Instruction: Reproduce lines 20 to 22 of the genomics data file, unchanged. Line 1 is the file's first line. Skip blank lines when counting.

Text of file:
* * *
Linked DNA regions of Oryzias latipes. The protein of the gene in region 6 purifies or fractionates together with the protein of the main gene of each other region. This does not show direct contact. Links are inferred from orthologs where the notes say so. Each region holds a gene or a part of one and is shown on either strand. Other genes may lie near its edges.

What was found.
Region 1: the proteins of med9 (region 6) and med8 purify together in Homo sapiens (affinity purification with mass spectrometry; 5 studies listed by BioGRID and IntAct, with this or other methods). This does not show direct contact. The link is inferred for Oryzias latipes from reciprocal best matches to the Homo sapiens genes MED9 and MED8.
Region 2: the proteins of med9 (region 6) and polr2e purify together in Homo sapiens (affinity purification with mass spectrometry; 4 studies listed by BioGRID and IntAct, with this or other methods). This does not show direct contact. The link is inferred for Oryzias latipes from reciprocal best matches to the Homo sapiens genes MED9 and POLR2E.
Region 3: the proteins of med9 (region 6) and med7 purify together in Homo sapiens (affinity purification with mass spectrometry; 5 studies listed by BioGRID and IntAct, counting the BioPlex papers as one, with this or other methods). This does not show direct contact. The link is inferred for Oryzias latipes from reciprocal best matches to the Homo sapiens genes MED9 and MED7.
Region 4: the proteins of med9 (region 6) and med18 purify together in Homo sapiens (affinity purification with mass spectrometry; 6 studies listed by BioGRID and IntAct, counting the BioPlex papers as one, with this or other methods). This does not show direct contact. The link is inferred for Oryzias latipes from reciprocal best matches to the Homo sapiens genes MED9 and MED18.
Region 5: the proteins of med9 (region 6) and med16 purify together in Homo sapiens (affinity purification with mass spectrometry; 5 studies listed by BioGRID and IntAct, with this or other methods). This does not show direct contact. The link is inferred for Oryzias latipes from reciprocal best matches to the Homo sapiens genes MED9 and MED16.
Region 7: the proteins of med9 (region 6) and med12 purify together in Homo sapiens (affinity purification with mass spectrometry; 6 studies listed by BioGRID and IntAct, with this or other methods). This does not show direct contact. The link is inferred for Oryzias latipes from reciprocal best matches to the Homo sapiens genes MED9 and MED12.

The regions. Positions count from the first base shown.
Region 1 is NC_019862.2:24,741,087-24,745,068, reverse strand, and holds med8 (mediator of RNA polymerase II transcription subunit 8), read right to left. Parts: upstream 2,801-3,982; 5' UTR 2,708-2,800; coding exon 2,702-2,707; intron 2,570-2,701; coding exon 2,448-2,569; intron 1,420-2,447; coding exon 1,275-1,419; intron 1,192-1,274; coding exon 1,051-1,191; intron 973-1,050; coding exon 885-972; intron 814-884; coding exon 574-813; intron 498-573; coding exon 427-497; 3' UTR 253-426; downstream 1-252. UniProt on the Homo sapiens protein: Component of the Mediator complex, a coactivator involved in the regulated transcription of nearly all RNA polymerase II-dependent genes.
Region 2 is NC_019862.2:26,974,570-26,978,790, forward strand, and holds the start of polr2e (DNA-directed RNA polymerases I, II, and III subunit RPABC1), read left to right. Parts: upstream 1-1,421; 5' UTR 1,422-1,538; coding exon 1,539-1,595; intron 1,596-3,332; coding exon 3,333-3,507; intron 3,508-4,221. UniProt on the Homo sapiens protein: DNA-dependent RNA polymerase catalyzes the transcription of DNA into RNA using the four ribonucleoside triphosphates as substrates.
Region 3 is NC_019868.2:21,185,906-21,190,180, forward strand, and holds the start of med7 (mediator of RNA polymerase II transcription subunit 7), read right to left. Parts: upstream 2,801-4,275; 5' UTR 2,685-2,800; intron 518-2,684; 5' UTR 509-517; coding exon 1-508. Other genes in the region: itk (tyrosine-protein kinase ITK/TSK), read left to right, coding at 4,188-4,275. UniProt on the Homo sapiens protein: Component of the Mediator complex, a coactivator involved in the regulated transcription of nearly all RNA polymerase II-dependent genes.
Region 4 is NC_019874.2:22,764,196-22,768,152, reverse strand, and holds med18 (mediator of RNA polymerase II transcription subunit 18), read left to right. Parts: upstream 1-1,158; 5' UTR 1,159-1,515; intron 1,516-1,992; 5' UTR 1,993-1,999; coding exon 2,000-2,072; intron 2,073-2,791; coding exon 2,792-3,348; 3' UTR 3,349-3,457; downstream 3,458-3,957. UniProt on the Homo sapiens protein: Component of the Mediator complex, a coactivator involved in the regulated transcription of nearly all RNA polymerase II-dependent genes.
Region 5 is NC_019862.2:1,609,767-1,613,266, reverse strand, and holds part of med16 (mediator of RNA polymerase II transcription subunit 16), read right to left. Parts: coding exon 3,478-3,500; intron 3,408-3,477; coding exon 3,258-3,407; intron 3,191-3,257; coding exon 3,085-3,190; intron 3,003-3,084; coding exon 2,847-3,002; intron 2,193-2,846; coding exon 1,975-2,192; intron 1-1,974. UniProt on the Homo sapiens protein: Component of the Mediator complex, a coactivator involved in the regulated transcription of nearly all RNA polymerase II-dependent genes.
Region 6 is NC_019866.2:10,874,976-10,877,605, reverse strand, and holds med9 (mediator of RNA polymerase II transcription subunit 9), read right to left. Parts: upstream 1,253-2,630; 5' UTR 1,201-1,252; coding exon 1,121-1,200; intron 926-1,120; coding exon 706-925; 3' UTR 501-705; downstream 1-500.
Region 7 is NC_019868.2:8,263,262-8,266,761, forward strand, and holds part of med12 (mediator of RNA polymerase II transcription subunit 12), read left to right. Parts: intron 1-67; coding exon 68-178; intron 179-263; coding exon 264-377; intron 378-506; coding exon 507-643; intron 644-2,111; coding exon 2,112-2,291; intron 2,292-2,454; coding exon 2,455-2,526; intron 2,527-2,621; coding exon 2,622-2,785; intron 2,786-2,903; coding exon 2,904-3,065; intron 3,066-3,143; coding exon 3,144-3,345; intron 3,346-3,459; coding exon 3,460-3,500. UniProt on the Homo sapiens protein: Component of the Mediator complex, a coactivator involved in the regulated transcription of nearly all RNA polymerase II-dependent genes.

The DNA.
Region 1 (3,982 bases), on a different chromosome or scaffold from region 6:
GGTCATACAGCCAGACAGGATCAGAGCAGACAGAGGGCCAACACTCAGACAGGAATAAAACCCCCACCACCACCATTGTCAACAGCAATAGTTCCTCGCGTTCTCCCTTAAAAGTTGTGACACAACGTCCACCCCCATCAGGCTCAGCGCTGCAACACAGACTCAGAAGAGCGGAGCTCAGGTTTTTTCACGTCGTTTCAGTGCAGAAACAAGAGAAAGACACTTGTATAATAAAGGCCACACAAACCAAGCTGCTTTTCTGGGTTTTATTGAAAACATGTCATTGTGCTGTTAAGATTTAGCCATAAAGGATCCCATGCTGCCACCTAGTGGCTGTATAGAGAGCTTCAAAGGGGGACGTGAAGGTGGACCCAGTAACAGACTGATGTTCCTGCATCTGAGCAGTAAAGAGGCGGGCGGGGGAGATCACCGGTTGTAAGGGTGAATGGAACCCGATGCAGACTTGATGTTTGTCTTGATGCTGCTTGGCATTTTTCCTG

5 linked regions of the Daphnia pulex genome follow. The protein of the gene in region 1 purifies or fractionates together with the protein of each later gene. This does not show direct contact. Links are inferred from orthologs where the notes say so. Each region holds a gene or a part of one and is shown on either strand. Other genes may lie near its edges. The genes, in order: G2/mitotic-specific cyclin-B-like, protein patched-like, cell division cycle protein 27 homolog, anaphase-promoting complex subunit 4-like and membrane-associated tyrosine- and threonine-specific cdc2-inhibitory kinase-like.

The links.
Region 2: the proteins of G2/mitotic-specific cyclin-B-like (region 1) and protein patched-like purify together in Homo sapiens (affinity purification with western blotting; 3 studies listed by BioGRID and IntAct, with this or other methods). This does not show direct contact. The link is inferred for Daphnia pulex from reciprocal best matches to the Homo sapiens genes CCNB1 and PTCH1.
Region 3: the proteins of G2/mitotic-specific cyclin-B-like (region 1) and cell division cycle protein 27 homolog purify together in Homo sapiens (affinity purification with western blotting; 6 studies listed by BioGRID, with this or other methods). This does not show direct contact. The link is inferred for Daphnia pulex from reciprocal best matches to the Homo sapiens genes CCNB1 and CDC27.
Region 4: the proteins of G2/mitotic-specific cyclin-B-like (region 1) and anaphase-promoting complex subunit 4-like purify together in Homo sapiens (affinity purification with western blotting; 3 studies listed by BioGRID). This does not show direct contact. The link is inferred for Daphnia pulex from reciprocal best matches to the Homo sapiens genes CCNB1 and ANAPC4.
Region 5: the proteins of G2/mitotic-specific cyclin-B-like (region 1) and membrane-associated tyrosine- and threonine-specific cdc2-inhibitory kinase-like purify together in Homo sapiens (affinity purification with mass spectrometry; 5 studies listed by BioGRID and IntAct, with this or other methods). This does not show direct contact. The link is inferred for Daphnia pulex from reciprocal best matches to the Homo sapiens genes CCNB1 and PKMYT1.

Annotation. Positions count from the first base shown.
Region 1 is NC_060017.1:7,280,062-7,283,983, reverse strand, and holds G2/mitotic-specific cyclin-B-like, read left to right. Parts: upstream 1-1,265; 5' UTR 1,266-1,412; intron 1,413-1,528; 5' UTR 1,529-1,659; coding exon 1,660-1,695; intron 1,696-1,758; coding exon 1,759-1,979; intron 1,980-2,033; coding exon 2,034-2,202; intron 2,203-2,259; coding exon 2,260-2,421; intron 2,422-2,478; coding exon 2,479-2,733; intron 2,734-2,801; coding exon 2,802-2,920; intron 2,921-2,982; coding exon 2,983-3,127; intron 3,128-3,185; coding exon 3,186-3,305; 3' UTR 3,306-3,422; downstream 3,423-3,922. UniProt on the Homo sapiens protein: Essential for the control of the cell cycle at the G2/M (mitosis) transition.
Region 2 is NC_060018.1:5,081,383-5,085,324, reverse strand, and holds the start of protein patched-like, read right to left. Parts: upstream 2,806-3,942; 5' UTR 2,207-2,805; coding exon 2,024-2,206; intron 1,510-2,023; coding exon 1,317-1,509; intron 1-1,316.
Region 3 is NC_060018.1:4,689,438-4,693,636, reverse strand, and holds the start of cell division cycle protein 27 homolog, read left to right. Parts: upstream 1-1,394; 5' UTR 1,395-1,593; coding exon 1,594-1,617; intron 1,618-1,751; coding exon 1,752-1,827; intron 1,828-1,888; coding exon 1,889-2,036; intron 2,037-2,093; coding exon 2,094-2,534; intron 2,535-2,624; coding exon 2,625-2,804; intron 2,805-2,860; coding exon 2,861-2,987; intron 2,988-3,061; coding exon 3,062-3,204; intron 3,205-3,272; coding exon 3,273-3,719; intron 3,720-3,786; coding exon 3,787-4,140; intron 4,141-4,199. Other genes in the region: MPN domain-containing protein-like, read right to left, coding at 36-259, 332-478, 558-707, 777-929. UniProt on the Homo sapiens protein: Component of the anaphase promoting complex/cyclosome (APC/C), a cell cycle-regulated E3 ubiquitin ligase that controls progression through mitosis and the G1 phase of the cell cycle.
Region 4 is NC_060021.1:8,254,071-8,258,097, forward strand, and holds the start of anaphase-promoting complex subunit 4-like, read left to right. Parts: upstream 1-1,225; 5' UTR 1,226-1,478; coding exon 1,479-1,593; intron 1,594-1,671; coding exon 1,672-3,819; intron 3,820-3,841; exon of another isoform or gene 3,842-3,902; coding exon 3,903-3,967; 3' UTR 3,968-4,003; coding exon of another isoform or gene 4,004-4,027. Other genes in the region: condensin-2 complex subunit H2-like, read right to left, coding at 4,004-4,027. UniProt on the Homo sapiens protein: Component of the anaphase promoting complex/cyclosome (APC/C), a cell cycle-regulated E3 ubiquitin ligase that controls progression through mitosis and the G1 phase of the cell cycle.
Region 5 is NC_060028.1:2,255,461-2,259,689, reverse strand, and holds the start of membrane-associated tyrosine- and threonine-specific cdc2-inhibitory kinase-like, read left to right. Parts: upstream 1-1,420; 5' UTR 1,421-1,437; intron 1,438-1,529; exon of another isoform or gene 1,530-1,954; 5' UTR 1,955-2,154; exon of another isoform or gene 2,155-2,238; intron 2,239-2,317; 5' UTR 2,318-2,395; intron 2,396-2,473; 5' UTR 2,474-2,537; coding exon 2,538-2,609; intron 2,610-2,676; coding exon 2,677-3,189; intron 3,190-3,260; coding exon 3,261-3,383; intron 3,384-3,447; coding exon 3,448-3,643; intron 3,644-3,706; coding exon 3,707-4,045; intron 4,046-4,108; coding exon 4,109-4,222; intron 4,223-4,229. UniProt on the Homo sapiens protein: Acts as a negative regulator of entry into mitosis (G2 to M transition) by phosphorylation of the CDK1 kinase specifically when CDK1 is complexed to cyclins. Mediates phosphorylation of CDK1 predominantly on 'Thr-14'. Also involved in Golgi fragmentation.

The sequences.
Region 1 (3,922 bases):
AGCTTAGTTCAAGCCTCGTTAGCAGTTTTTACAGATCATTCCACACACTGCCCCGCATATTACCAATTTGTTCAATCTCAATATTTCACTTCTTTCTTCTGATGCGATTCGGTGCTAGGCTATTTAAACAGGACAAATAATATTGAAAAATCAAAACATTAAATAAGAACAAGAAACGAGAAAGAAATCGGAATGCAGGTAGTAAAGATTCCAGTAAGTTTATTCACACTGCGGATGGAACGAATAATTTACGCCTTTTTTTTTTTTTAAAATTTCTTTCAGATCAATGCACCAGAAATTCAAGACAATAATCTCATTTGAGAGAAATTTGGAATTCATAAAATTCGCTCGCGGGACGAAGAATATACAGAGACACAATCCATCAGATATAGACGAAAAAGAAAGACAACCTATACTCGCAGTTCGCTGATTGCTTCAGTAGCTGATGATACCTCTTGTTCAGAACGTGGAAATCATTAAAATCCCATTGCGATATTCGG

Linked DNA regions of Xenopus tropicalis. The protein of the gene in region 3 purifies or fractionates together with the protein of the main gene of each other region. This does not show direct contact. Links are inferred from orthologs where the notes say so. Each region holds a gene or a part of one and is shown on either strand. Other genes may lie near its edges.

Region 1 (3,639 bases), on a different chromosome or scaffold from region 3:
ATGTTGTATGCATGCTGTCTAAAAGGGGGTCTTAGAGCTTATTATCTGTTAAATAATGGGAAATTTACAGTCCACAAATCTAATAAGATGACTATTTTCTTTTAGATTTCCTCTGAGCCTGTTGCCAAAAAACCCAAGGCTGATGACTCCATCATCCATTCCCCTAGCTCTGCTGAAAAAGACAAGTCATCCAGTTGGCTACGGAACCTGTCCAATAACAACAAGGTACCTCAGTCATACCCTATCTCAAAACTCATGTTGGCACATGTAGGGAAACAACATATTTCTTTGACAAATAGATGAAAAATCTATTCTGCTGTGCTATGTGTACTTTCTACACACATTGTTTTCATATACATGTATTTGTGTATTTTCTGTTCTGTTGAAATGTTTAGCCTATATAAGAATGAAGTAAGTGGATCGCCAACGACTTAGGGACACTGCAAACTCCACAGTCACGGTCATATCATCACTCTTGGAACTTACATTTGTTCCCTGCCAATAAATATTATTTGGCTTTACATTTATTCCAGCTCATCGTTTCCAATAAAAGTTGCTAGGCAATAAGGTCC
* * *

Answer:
5 linked regions of the Daphnia pulex genome follow. The protein of the gene in region 1 purifies or fractionates together with the protein of each later gene. This does not show direct contact. Links are inferred from orthologs where the notes say so. Each region holds a gene or a part of one and is shown on either strand. Other genes may lie near its edges. The genes, in order: G2/mitotic-specific cyclin-B-like, protein patched-like, cell division cycle protein 27 homolog, anaphase-promoting complex subunit 4-like and membrane-associated tyrosine- and threonine-specific cdc2-inhibitory kinase-like.

The links.
Region 2: the proteins of G2/mitotic-specific cyclin-B-like (region 1) and protein patched-like purify together in Homo sapiens (affinity purification with western blotting; 3 studies listed by BioGRID and IntAct, with this or other methods). This does not show direct contact. The link is inferred for Daphnia pulex from reciprocal best matches to the Homo sapiens genes CCNB1 and PTCH1.